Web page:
Portugal. The Man
Earl Greyhound, Wintersleep
Harper’s Ferry, Boston, MA • Nov. 2, 2008
Although I used to live within walking distance of Harper’s Ferry (in scenic Allston Rock City, Boston), I’d never actually been to the venue before this evening. To be entirely honest, it just never hosted many of the bands that I’d care to see. That is to say, historically, it’s hosted mainly jam bands and cover acts. Yehck.
But tonight, Portugal. The Man is playing. And they’re, well, awesome. Sweetening the ticket is opening act Wintersleep, a Juno award winning Canadian indie rock band, whom I’ve heard great things about. Wintersleep’s sound is probably best described as atmospheric indie rock. Think Explosions in the Sky with more electronics, mashed up with the sonics of Hum and haunting vocals that at times recall Coldplay’s Chris Martin.
Their set is great (shouldn’t they be headlining somewhere?), and they play songs pretty much exclusively from their latest album, Welcome to the Night Sky. The longer, slower, more drawn out and ethereal numbers like “Drunk on Aluminum” and “Miasmal Smoke” are absolutely breathtaking live, like watching scientists in lab coats recreate experimental results in front of a live studio audience.
Next up is Earl Greyhound, hailing from Brooklyn. First impression: awesome name. Second impression: Eh. Although they’re certainly a talented, powerful three-piece, it’s just not really my kind of thing. If I had to sum it up in a genre name, I’m afraid I’d have to call this “southern funk swamp rock”. Equal parts Black Crowes and sludge metal, they churn out a thick wall of sound that’s fierce on the low-end, to the extent that it’s actually, physically headache-inducing. Massive props to their drummer, Big Ricc Sheridan, though: he is a truly a machine behind the kit.
Finally, the headliner takes the stage. Portugal. The Man kicks off the show in an interesting manner, with a sitar player sitting in. It’s a fitting beginning to a very odd, unpredictable, and inspired performance.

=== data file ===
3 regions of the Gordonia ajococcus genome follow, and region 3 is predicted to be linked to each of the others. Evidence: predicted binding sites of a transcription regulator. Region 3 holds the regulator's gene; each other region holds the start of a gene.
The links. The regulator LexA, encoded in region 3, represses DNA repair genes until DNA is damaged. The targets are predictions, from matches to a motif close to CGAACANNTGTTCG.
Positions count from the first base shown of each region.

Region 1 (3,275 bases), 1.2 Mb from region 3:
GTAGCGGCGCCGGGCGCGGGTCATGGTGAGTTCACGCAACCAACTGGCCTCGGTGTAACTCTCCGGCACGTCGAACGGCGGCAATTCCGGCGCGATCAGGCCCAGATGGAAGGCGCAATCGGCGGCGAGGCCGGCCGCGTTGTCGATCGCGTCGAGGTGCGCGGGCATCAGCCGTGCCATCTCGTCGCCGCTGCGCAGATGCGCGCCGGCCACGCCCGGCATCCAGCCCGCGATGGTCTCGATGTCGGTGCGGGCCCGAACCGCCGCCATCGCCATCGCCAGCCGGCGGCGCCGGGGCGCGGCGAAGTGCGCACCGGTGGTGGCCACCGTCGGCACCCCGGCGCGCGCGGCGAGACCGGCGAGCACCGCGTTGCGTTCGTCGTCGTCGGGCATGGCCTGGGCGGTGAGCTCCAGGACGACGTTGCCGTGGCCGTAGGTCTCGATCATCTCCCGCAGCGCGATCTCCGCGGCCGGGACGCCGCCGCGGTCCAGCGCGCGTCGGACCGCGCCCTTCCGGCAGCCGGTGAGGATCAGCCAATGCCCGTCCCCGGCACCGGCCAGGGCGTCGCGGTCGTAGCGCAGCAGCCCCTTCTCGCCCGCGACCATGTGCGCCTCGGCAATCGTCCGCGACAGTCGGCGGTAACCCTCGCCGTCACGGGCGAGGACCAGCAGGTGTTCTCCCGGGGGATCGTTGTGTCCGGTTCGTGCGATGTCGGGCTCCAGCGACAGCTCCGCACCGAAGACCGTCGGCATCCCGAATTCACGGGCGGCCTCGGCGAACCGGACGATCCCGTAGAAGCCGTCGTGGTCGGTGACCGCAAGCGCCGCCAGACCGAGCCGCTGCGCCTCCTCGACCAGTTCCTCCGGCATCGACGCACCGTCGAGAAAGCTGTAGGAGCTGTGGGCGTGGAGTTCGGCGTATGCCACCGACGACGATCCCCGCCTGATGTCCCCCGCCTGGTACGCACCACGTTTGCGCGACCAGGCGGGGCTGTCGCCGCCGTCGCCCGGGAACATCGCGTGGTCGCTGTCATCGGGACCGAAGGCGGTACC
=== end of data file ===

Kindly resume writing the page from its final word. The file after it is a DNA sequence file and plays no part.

The best moments of their set are, hilariously enough, their jammiest. And they get pretty jammy in a live show, much more so than their albums might initially suggest. I can see now why they’re playing at Harper’s Ferry — and that’s not meant to be condescending at all, this really is a jammy performance I can enjoy, and after watching it, I can’t really imagine it being any other way. It’s a vibrant act full of noise, extended reggae-inspired freakouts, and tribal rhythms — not at all what I expected and a lot more fun than any show I’ve watched in a long time. It feels unscripted, and it feels like the band is having as much fun as the audience is.
Regardless of the amount of jam injected into the set, the band manages to stay true to their catchy singalong choruses and oddball chants. They also make good on their indie-hardcore roots, but in unexpected ways: bassist Zach Carothers thrashes about like a man possessed; the buildups and breakdowns are often sudden, unpredictable, and powerful; the organ and bongos get about as hardcore as organs and bongos can be. Just as their music defies classification, so does their live show. And you can tell they’re having a great time as they rocket through a number of songs from each of their three full-lengths, guided only by John Gourley’s crooning falsetto, like some sort of indie-schizo Pink Floyd reaching toward the light.
The singalong anti-chorus and pounding breakdown toward the end of a haunted version of AKA M80 the Wolf is probably the highlight of the show for me, and of all the songs in tonight’s performance, AKA and the few other cuts from their first album have been altered the most (“Marching with 6,” “Horse Warming Party”). But honestly, they’re better for it, and the band doesn’t disappoint. Likewise, the songs from their latest album, Censored Colors, are much higher energy than their recorded counterparts (particularly “Lay Me Back Down” and “Colors”), twisted and peppered with additional instrumentation and audience love. “1989,” from Censored Colors, is probably the most straight-forward song they play all night, and really allows Gourley’s vocals to shine.
Portugal. The Man is one of the few bands making music today that is truly hard to classify, and that isn’t afraid to take risks. Each of their albums has been a big departure from their previous. It’s really not surprising then, that their live show should be something unto itself, exciting and unpredictable in its abundant enthusiasm and reinterpretation of their catchy but unconventional melodies. I really believe it’d be difficult *not* to enjoy this performance, even if you aren’t already familiar with the music. And if you are familiar, well that’s great. But just don’t go to a Portugal. The Man show expecting a flawless recreation of the album cuts. Because that, after all, would be predictable. And predictable, as we all know, is boring.
Portugal. The Man: www.portugaltheman.net